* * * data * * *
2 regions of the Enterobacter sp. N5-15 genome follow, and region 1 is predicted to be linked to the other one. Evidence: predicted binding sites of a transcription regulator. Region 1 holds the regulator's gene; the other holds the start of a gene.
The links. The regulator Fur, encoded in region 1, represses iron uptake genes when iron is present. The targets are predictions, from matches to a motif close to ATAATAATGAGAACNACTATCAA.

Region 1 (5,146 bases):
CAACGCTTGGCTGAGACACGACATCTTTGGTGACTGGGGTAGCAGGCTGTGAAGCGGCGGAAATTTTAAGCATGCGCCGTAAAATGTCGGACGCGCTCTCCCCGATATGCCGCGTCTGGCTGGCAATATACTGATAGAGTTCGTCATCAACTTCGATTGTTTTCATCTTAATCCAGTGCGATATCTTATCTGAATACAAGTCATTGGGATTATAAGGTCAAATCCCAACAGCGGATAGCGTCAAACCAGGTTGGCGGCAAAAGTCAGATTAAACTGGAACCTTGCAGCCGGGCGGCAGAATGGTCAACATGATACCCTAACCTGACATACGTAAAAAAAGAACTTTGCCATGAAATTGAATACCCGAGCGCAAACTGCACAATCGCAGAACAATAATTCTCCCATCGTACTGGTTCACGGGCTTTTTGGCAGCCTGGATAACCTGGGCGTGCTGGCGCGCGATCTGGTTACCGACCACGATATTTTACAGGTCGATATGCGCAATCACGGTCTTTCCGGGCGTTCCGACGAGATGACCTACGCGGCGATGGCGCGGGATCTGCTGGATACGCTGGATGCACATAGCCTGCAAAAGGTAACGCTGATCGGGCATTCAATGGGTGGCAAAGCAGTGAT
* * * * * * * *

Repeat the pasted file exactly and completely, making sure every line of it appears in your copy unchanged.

2 regions of the Enterobacter sp. N5-15 genome follow, and region 1 is predicted to be linked to the other one. Evidence: predicted binding sites of a transcription regulator. Region 1 holds the regulator's gene; the other holds the start of a gene.
The links. The regulator Fur, encoded in region 1, represses iron uptake genes when iron is present. The targets are predictions, from matches to a motif close to ATAATAATGAGAACNACTATCAA.

Region 1 (5,146 bases):
CAACGCTTGGCTGAGACACGACATCTTTGGTGACTGGGGTAGCAGGCTGTGAAGCGGCGGAAATTTTAAGCATGCGCCGTAAAATGTCGGACGCGCTCTCCCCGATATGCCGCGTCTGGCTGGCAATATACTGATAGAGTTCGTCATCAACTTCGATTGTTTTCATCTTAATCCAGTGCGATATCTTATCTGAATACAAGTCATTGGGATTATAAGGTCAAATCCCAACAGCGGATAGCGTCAAACCAGGTTGGCGGCAAAAGTCAGATTAAACTGGAACCTTGCAGCCGGGCGGCAGAATGGTCAACATGATACCCTAACCTGACATACGTAAAAAAAGAACTTTGCCATGAAATTGAATACCCGAGCGCAAACTGCACAATCGCAGAACAATAATTCTCCCATCGTACTGGTTCACGGGCTTTTTGGCAGCCTGGATAACCTGGGCGTGCTGGCGCGCGATCTGGTTACCGACCACGATATTTTACAGGTCGATATGCGCAATCACGGTCTTTCCGGGCGTTCCGACGAGATGACCTACGCGGCGATGGCGCGGGATCTGCTGGATACGCTGGATGCACATAGCCTGCAAAAGGTAACGCTGATCGGGCATTCAATGGGTGGCAAAGCAGTGAT